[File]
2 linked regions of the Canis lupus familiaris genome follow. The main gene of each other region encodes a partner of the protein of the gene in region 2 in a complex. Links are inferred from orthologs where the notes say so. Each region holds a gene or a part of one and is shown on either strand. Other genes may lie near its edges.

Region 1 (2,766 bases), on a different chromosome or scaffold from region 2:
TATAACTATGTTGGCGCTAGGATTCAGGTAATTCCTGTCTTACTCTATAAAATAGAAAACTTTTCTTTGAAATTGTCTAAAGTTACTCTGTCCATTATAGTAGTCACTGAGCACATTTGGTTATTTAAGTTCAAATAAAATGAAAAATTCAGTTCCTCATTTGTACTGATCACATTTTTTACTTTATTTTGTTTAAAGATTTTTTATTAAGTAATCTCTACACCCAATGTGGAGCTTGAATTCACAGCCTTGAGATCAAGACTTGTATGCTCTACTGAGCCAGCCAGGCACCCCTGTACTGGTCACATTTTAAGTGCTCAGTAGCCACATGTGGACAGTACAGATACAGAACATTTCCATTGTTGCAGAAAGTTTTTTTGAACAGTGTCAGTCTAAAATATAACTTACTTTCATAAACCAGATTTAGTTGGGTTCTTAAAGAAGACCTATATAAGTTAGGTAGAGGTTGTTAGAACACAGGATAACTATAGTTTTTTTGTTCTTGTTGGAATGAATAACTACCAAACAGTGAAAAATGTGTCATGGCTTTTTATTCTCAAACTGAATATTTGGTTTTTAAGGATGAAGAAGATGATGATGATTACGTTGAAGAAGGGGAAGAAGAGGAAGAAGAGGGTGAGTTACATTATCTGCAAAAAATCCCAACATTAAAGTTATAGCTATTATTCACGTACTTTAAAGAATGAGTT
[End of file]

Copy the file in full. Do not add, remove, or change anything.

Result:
2 linked regions of the Canis lupus familiaris genome follow. The main gene of each other region encodes a partner of the protein of the gene in region 2 in a complex. Links are inferred from orthologs where the notes say so. Each region holds a gene or a part of one and is shown on either strand. Other genes may lie near its edges.

Region 1 (2,766 bases), on a different chromosome or scaffold from region 2:
TATAACTATGTTGGCGCTAGGATTCAGGTAATTCCTGTCTTACTCTATAAAATAGAAAACTTTTCTTTGAAATTGTCTAAAGTTACTCTGTCCATTATAGTAGTCACTGAGCACATTTGGTTATTTAAGTTCAAATAAAATGAAAAATTCAGTTCCTCATTTGTACTGATCACATTTTTTACTTTATTTTGTTTAAAGATTTTTTATTAAGTAATCTCTACACCCAATGTGGAGCTTGAATTCACAGCCTTGAGATCAAGACTTGTATGCTCTACTGAGCCAGCCAGGCACCCCTGTACTGGTCACATTTTAAGTGCTCAGTAGCCACATGTGGACAGTACAGATACAGAACATTTCCATTGTTGCAGAAAGTTTTTTTGAACAGTGTCAGTCTAAAATATAACTTACTTTCATAAACCAGATTTAGTTGGGTTCTTAAAGAAGACCTATATAAGTTAGGTAGAGGTTGTTAGAACACAGGATAACTATAGTTTTTTTGTTCTTGTTGGAATGAATAACTACCAAACAGTGAAAAATGTGTCATGGCTTTTTATTCTCAAACTGAATATTTGGTTTTTAAGGATGAAGAAGATGATGATGATTACGTTGAAGAAGGGGAAGAAGAGGAAGAAGAGGGTGAGTTACATTATCTGCAAAAAATCCCAACATTAAAGTTATAGCTATTATTCACGTACTTTAAAGAATGAGTT